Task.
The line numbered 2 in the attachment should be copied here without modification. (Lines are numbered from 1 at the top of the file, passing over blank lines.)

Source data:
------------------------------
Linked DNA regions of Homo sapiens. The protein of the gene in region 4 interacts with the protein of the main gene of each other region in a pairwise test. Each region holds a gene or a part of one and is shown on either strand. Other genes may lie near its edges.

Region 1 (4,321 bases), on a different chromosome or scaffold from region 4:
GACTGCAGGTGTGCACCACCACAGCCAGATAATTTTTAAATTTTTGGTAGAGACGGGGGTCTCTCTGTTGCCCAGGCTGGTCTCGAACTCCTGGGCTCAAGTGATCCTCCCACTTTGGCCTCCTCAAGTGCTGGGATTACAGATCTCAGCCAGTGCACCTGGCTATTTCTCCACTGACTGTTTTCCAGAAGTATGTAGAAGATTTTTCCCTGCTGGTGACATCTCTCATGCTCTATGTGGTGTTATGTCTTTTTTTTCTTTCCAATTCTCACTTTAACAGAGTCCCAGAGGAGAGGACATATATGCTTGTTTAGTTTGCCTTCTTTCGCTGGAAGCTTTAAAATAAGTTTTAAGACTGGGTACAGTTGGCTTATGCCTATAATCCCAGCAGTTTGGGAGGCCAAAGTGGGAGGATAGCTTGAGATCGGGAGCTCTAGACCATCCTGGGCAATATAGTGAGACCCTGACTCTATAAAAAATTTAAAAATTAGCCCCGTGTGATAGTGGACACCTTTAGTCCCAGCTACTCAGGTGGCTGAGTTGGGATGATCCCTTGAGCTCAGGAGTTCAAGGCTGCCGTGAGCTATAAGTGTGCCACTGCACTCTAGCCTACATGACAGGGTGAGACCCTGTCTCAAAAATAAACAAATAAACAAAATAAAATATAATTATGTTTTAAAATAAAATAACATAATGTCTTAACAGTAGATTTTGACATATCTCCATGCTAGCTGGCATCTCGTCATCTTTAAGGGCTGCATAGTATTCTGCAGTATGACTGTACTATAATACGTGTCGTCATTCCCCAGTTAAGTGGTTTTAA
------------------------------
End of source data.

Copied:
Region 1 (4,321 bases), on a different chromosome or scaffold from region 4: